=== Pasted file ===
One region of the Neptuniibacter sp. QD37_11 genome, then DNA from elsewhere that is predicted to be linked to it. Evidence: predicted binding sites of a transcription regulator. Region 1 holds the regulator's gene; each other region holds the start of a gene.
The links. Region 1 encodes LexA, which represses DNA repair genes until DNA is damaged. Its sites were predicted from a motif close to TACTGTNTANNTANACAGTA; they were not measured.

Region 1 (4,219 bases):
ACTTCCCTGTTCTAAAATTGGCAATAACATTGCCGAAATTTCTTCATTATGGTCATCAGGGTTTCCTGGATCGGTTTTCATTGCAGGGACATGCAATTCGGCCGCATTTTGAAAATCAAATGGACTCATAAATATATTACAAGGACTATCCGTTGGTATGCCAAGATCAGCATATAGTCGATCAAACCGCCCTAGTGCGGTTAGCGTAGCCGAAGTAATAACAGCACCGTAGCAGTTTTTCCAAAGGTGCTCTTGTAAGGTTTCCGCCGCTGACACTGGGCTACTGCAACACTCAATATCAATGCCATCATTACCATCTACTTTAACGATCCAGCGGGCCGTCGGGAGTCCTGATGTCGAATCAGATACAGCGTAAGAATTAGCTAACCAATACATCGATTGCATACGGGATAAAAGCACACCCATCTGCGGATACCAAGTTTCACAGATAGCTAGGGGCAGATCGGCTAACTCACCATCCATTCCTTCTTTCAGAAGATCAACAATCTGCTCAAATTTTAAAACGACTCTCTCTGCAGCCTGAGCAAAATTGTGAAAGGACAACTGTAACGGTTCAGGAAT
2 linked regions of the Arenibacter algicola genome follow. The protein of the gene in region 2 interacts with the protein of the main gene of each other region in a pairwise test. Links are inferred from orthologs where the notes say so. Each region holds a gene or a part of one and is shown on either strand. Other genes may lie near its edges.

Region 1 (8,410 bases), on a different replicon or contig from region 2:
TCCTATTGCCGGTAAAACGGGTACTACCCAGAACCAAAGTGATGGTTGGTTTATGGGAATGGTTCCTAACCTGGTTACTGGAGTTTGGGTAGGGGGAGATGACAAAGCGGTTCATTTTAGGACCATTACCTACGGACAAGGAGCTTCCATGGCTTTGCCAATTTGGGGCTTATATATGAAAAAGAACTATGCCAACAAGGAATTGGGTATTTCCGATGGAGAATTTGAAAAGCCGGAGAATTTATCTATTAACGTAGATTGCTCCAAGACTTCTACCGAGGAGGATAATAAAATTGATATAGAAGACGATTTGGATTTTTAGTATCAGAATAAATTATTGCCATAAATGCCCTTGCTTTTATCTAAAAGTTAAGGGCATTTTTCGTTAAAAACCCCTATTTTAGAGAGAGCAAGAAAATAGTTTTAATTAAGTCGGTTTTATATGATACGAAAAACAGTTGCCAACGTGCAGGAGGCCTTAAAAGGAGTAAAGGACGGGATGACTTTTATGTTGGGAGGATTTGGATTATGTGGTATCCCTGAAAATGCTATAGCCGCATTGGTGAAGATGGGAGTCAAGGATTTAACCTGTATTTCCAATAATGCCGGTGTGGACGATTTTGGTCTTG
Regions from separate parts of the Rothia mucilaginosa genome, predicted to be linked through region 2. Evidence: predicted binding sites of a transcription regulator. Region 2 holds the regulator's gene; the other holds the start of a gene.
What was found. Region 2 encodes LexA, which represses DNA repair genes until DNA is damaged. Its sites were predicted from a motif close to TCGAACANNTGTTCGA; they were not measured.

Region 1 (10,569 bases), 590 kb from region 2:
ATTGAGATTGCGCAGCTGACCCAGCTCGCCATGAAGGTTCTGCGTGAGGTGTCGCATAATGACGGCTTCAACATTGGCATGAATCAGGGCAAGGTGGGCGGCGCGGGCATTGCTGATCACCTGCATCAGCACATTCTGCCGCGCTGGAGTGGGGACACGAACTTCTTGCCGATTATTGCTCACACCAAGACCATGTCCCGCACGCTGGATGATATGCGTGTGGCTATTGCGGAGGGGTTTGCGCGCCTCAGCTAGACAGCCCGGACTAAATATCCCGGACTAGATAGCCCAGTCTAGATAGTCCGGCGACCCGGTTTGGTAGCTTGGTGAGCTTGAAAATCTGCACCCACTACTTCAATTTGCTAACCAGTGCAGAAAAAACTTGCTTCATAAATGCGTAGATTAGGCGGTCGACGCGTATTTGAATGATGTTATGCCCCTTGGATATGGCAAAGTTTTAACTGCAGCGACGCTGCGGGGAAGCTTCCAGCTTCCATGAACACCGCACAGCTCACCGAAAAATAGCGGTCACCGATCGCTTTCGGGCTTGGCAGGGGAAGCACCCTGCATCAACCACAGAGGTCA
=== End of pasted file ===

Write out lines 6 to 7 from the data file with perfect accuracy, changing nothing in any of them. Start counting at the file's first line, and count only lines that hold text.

Region 1 (8,410 bases), on a different replicon or contig from region 2:
TCCTATTGCCGGTAAAACGGGTACTACCCAGAACCAAAGTGATGGTTGGTTTATGGGAATGGTTCCTAACCTGGTTACTGGAGTTTGGGTAGGGGGAGATGACAAAGCGGTTCATTTTAGGACCATTACCTACGGACAAGGAGCTTCCATGGCTTTGCCAATTTGGGGCTTATATATGAAAAAGAACTATGCCAACAAGGAATTGGGTATTTCCGATGGAGAATTTGAAAAGCCGGAGAATTTATCTATTAACGTAGATTGCTCCAAGACTTCTACCGAGGAGGATAATAAAATTGATATAGAAGACGATTTGGATTTTTAGTATCAGAATAAATTATTGCCATAAATGCCCTTGCTTTTATCTAAAAGTTAAGGGCATTTTTCGTTAAAAACCCCTATTTTAGAGAGAGCAAGAAAATAGTTTTAATTAAGTCGGTTTTATATGATACGAAAAACAGTTGCCAACGTGCAGGAGGCCTTAAAAGGAGTAAAGGACGGGATGACTTTTATGTTGGGAGGATTTGGATTATGTGGTATCCCTGAAAATGCTATAGCCGCATTGGTGAAGATGGGAGTCAAGGATTTAACCTGTATTTCCAATAATGCCGGTGTGGACGATTTTGGTCTTG